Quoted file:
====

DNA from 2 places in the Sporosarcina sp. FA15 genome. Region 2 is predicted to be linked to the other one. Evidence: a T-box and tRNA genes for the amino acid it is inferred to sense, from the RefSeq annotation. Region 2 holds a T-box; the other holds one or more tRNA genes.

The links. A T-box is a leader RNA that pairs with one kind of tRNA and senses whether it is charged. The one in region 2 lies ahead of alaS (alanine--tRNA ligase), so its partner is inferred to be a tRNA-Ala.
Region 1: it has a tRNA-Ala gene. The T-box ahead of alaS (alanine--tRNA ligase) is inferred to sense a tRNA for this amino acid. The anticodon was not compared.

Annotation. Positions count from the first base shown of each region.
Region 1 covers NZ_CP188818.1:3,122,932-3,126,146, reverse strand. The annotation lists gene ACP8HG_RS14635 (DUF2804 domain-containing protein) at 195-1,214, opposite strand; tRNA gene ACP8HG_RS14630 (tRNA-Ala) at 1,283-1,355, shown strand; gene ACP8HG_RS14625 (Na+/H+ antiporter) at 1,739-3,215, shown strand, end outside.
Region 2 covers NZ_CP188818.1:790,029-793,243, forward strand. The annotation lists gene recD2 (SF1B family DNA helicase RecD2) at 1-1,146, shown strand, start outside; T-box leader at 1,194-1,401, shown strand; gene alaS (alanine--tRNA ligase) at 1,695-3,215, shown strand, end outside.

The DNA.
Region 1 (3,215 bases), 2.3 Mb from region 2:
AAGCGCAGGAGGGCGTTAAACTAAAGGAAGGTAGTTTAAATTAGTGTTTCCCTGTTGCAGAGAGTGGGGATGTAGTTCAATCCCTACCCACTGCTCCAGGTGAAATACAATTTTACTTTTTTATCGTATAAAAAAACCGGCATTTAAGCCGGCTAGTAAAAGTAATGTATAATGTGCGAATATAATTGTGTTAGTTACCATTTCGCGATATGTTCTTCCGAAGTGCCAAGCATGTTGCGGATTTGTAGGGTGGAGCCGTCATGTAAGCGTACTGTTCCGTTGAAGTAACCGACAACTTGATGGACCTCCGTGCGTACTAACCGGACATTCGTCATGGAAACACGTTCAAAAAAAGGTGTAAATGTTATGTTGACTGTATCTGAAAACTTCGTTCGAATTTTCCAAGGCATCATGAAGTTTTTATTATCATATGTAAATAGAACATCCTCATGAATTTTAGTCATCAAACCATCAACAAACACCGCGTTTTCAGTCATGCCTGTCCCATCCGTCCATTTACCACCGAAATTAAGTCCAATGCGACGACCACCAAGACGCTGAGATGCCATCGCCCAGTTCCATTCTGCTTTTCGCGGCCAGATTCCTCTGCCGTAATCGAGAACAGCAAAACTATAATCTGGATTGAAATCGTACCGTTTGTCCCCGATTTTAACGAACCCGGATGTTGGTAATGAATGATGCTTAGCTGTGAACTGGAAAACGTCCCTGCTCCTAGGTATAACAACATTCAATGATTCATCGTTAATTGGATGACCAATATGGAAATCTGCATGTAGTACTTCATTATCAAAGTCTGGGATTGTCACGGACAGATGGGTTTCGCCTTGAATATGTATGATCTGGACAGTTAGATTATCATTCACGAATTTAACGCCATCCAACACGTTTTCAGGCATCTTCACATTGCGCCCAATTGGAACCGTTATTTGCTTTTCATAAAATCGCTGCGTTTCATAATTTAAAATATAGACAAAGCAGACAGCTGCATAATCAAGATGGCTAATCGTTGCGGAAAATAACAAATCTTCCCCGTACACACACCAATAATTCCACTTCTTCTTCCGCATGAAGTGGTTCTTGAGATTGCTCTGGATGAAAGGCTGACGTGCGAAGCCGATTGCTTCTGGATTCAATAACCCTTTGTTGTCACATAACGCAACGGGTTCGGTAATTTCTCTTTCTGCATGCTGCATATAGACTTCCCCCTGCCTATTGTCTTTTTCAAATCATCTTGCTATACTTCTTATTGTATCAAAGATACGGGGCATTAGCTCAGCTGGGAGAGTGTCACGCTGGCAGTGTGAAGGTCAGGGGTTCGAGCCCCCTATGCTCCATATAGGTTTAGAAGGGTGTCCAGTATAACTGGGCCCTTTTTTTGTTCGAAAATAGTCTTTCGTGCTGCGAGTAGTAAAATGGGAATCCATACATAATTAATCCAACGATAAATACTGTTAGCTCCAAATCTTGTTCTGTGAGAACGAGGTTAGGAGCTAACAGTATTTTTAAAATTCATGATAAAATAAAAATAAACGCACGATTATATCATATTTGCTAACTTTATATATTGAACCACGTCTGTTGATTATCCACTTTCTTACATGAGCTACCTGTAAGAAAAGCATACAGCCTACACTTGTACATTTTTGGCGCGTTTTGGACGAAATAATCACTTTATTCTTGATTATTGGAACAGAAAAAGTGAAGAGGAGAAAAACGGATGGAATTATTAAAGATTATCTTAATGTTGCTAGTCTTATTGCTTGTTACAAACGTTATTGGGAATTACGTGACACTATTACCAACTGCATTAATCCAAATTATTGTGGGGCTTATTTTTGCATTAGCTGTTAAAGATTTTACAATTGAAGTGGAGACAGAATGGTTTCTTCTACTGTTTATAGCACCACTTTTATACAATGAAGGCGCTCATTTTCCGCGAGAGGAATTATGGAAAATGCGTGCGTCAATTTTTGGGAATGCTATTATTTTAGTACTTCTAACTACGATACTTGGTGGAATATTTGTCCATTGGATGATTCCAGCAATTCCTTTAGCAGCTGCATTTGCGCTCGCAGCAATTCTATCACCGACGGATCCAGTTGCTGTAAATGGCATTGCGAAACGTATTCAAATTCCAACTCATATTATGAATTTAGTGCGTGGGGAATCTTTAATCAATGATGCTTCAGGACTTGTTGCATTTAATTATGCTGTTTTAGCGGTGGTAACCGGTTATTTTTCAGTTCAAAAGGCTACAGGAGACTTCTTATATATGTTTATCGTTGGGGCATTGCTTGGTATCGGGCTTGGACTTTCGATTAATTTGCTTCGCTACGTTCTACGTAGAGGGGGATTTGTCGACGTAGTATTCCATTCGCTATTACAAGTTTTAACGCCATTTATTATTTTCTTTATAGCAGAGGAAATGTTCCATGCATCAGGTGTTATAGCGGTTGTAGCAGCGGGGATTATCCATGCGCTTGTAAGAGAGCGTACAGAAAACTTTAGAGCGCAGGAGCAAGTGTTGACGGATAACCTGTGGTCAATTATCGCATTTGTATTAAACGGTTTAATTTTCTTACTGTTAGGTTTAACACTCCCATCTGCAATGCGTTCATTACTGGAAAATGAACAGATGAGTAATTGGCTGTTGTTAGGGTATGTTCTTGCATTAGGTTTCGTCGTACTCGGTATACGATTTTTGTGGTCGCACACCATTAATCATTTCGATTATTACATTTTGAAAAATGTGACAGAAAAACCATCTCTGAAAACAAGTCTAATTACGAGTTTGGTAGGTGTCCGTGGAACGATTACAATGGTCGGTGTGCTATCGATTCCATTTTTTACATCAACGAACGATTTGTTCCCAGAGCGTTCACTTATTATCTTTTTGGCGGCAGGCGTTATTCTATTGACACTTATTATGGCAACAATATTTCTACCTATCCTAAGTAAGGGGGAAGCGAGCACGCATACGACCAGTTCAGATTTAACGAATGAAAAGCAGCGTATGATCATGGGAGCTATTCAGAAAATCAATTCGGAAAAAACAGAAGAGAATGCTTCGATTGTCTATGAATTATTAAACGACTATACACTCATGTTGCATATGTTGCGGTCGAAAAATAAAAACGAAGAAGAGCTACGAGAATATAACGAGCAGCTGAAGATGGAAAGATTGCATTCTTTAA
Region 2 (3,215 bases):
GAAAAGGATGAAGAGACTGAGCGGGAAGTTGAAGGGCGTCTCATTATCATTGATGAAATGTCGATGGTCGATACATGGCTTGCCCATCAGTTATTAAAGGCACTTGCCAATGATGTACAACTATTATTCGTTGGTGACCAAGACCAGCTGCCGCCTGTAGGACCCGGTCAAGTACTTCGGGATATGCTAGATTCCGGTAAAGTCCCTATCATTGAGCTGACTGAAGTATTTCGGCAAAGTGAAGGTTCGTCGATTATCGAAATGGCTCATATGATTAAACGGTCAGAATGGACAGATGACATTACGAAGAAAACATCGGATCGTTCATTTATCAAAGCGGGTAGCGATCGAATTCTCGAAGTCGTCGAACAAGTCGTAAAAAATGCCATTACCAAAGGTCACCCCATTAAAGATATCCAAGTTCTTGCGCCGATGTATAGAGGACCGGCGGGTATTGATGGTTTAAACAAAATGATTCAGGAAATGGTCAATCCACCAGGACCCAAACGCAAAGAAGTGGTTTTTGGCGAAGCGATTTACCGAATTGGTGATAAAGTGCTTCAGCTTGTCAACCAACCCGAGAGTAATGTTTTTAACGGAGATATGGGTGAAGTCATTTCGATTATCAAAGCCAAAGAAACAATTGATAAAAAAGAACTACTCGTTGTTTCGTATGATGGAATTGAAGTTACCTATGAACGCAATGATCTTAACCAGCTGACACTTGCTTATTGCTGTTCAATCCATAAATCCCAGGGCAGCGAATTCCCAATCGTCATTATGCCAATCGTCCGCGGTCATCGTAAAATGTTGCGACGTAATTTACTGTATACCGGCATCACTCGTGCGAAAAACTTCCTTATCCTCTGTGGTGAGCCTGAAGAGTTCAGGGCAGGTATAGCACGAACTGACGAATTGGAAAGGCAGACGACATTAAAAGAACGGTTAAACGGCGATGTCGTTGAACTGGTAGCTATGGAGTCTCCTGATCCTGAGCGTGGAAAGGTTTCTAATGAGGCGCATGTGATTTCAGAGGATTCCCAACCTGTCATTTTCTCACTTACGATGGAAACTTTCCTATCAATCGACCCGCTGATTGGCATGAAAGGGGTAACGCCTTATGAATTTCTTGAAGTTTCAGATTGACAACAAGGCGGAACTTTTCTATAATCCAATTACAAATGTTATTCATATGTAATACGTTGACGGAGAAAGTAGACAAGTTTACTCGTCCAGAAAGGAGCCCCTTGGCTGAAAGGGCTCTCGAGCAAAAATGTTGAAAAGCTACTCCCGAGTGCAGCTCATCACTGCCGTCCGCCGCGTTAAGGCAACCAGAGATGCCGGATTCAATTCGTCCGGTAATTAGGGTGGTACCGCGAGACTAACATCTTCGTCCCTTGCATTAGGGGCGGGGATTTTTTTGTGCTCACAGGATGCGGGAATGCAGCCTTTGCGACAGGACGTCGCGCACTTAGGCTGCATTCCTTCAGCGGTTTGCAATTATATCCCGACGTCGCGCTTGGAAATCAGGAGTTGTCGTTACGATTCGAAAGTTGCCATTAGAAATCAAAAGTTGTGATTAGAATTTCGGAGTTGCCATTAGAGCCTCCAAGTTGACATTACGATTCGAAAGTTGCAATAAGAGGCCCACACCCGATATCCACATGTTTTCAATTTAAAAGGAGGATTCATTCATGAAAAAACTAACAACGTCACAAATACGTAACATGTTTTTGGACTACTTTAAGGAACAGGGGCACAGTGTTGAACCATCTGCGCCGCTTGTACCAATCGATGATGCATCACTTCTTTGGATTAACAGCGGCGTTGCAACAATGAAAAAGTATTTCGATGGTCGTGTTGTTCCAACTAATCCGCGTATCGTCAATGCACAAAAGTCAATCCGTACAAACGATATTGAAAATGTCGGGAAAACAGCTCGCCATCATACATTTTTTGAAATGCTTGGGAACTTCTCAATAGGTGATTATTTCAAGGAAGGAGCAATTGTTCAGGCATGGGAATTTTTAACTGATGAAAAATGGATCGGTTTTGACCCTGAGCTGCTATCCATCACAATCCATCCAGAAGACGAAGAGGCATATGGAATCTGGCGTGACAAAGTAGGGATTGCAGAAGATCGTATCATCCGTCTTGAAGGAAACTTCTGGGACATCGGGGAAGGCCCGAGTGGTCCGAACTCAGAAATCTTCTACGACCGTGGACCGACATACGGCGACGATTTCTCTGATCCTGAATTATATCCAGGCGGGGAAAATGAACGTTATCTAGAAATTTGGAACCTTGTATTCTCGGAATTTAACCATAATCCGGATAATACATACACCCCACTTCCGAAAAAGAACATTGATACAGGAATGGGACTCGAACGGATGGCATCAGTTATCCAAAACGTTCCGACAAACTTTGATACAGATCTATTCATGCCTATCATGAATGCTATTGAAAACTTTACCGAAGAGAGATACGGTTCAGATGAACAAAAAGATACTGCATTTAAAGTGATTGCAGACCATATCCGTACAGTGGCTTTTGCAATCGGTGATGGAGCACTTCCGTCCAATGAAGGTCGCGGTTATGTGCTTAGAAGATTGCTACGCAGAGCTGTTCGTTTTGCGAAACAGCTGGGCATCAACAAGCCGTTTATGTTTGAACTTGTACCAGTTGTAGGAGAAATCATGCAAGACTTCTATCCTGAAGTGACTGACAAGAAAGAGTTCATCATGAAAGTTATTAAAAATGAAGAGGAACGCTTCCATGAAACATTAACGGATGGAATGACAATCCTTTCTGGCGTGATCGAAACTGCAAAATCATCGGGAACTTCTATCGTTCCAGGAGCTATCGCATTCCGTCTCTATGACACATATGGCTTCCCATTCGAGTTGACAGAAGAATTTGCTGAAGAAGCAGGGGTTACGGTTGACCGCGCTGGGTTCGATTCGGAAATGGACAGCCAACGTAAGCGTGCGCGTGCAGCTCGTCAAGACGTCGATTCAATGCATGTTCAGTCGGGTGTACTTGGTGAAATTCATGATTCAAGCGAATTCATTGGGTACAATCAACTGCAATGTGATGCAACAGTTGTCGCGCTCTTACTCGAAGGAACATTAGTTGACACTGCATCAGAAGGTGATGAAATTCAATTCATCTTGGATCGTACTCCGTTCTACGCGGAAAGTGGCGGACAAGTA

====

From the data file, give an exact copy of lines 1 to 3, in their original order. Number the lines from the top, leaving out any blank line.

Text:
DNA from 2 places in the Sporosarcina sp. FA15 genome. Region 2 is predicted to be linked to the other one. Evidence: a T-box and tRNA genes for the amino acid it is inferred to sense, from the RefSeq annotation. Region 2 holds a T-box; the other holds one or more tRNA genes.

The links. A T-box is a leader RNA that pairs with one kind of tRNA and senses whether it is charged. The one in region 2 lies ahead of alaS (alanine--tRNA ligase), so its partner is inferred to be a tRNA-Ala.
Region 1: it has a tRNA-Ala gene. The T-box ahead of alaS (alanine--tRNA ligase) is inferred to sense a tRNA for this amino acid. The anticodon was not compared.